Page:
By accepting and allowing the truth of what we feel, by allowing our authentic self to be wrapped in a warm blanket of loving compassion, by just flowing with it, we begin to release and transform it.

It is far more painful and exhausting to suppress our emotions, to struggle in the judging and condemning of them, than it is to experience them. And that is especially true when it comes to anger. It is the struggle to suppress our pain that really hurts, and which also prolongs it.

Nothing changes when we hate, deny, or despise ourselves, or parts of ourselves. If anything, those parts becomes magnified and seem to us to grow uglier. That is partly why we so badly want to deny and put away our anger when we feel it, we hate what we perceive as the ugliness of it. But can you see, it’s not in itself ugly at all? It’s only what we might choose to do with it.

Paradoxically, it is only when we accept ourselves as we are that we are able to change. While we judge and suppress, we are unable to move from where we are. We are too busy hiding and defending to be able to shift or evolve.

Emotions are part of our wholeness. They are a sure sign of health, not weakness or badness or pathology. By welcoming each and every emotion, including anger, we allow ourselves to grow and change.

To be free to be all we are destined to be.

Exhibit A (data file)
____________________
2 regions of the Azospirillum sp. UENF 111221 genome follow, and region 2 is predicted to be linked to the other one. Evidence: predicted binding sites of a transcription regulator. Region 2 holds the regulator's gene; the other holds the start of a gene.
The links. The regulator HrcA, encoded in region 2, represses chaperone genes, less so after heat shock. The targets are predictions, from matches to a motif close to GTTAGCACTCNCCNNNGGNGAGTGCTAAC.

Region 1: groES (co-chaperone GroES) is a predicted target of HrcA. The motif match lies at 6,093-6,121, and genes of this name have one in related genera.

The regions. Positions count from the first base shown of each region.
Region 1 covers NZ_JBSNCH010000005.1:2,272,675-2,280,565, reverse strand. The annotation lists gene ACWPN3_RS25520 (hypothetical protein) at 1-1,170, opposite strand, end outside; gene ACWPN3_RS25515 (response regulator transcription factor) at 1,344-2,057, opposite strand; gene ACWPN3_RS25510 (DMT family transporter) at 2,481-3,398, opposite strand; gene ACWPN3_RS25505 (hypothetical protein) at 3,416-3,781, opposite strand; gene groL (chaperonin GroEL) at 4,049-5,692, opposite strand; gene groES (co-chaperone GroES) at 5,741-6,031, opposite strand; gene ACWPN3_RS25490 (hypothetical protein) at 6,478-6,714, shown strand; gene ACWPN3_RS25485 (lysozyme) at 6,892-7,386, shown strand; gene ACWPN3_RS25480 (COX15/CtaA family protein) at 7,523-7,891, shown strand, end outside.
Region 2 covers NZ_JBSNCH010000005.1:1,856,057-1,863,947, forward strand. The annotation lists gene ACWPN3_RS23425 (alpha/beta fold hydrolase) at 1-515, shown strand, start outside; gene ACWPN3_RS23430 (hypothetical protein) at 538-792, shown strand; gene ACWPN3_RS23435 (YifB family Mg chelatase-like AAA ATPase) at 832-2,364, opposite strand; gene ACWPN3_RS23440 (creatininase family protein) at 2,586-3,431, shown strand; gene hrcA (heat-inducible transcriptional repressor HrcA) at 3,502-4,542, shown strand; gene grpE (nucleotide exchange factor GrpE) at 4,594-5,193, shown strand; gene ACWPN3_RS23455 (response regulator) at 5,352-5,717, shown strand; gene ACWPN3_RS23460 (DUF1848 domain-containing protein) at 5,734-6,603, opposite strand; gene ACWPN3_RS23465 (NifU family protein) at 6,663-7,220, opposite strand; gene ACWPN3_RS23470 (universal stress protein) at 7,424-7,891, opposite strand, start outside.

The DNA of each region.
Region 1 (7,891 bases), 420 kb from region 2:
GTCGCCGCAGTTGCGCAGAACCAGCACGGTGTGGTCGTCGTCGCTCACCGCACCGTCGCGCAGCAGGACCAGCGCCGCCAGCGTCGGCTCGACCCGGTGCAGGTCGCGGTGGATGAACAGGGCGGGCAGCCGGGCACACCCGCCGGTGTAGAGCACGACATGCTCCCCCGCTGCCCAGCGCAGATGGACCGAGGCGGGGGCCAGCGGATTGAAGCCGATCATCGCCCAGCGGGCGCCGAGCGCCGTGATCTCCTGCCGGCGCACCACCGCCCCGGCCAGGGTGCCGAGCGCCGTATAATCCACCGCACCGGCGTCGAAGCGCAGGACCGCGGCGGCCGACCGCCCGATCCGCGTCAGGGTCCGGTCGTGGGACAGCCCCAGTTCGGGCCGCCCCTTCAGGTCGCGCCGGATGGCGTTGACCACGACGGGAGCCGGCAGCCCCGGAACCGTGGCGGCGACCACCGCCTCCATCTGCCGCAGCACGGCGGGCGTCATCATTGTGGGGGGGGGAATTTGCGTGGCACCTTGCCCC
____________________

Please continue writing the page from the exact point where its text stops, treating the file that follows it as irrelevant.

We do not live in an emotionless universe. We are not meant to be analytical beings without feelings. We came here to experience it all, not just half. So why would we decide that there are things we should feel and things we should not feel?

Why would we settle for a fragment or a snippet only when we actually came here to experience the complete package?

We are source energy, complete, whole, fully aware, curious and expanding, able to choose, accept, allow, hold everything in a state of compassion and grace. We are not here to judge, nor to be judged. We are pure love expanding through the challenges and contrasts of experiencing fully what it is to be human.

We came for the experience, not to judge experience. In terms of expansion, that makes no sense. We are love and light, and we are appreciate just how gloriously unique every single experience we came here to taste and know in this physical time/space reality actually is.

We came to play this delicious and intricate game, as if this is who we really are, while at the same time observing it through the eyes of the eternal and infinite consciousness we also are.

Who is there to judge?

Feelings make us human, they bring us to life.

They are why we came.

Let go, allow, accept, and be curious.

 

 

 

 

 

Author: Janny Juddly 

Editor: Renée Picard

Image: Flickr/Mysi